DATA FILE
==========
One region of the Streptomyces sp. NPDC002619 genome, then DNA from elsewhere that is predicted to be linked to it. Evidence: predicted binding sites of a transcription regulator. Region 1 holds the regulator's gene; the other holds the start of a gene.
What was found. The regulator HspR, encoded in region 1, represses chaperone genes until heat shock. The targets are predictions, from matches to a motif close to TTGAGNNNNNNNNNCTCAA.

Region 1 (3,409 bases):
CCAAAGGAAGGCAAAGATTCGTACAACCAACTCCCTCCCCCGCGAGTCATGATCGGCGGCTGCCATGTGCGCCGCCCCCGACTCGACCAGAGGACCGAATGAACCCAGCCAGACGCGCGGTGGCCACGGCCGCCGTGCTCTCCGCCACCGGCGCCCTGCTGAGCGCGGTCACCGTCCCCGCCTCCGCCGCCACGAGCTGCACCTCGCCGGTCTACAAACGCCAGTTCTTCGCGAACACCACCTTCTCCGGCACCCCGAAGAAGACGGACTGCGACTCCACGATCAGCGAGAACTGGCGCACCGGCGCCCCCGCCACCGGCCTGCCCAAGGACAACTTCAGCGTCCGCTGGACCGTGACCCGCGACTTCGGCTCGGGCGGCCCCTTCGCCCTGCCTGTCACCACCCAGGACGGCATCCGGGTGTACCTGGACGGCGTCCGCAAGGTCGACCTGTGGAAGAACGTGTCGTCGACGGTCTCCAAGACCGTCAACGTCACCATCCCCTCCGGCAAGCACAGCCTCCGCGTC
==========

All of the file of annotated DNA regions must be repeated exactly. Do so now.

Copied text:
One region of the Streptomyces sp. NPDC002619 genome, then DNA from elsewhere that is predicted to be linked to it. Evidence: predicted binding sites of a transcription regulator. Region 1 holds the regulator's gene; the other holds the start of a gene.
What was found. The regulator HspR, encoded in region 1, represses chaperone genes until heat shock. The targets are predictions, from matches to a motif close to TTGAGNNNNNNNNNCTCAA.

Region 1 (3,409 bases):
CCAAAGGAAGGCAAAGATTCGTACAACCAACTCCCTCCCCCGCGAGTCATGATCGGCGGCTGCCATGTGCGCCGCCCCCGACTCGACCAGAGGACCGAATGAACCCAGCCAGACGCGCGGTGGCCACGGCCGCCGTGCTCTCCGCCACCGGCGCCCTGCTGAGCGCGGTCACCGTCCCCGCCTCCGCCGCCACGAGCTGCACCTCGCCGGTCTACAAACGCCAGTTCTTCGCGAACACCACCTTCTCCGGCACCCCGAAGAAGACGGACTGCGACTCCACGATCAGCGAGAACTGGCGCACCGGCGCCCCCGCCACCGGCCTGCCCAAGGACAACTTCAGCGTCCGCTGGACCGTGACCCGCGACTTCGGCTCGGGCGGCCCCTTCGCCCTGCCTGTCACCACCCAGGACGGCATCCGGGTGTACCTGGACGGCGTCCGCAAGGTCGACCTGTGGAAGAACGTGTCGTCGACGGTCTCCAAGACCGTCAACGTCACCATCCCCTCCGGCAAGCACAGCCTCCGCGTC